Aid agencies appeal for funding to help Somalia

Nine local aid agencies on Tuesday appealed to the international community to increase humanitarian funding to help more than two million people in Somalia facing acute food shortages due to severe drought.

Women carry jerry cans of water from shallow wells dug from the sand along the Shabelle River bed, which is dry due to drought in Somalia’s Shabelle region.

The agencies warned in a joint statement issued in Mogadishu that failing and intermittent rains are wreaking havoc in Somalia where 2.2 million people are facing extreme hunger and some 5.4 million need humanitarian aid as at the end of May.

“A huge injection of funding is urgently needed to save lives. We know early intervention is the best and most cost-effective way to save lives, particularly for women and children, who are always the most at risk,” Amina Haji, director of Save Somali Women and Children said.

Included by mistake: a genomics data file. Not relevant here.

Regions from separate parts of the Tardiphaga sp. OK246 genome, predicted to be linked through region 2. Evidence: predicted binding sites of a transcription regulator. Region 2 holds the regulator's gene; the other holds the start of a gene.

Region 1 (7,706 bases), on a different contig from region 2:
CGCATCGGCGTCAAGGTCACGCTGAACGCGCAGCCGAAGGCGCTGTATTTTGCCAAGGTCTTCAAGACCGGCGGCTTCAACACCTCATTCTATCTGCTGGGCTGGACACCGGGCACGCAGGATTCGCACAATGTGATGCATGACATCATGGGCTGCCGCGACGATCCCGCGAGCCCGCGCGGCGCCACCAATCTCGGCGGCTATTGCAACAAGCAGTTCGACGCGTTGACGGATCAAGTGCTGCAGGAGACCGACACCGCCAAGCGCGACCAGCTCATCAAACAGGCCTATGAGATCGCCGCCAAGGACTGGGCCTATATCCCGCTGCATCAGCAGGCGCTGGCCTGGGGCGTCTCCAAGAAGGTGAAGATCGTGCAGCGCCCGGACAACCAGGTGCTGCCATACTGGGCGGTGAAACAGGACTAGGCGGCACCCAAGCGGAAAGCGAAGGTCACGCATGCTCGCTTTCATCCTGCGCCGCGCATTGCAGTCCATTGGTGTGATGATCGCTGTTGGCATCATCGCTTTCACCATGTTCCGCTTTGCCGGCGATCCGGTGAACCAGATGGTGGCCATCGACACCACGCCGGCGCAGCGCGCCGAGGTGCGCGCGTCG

Haji also says the massive spike in people requiring humanitarian assistance shows just how fragile the situation is for millions of Somalis.

The UN says the 2019 Gu rains (April-June) have dismally failed, resulting in a second consecutive below-average rainy season while Somalia is still recovering from the impact of the prolonged 2016-17 drought.

Two failed rains and harsh weather conditions during the dry Jilaal season (January-March) has led to water scarcity, crop failure and an accelerated decline in livestock productivity, according to the UN.

The agencies warned that the situation is dire and is predicted to get worse in coming months, saying a massively scaled-up response is urgently needed to avert the humanitarian crisis.

The agencies said recent weeks saw some intense, short rain in some locales, which although replenishes some water sources, also caused extensive flooding and damage.

“We must collectively step up to the challenge with context-specific, long-term and locally driven solutions to problems facing Somalis,” the organizations said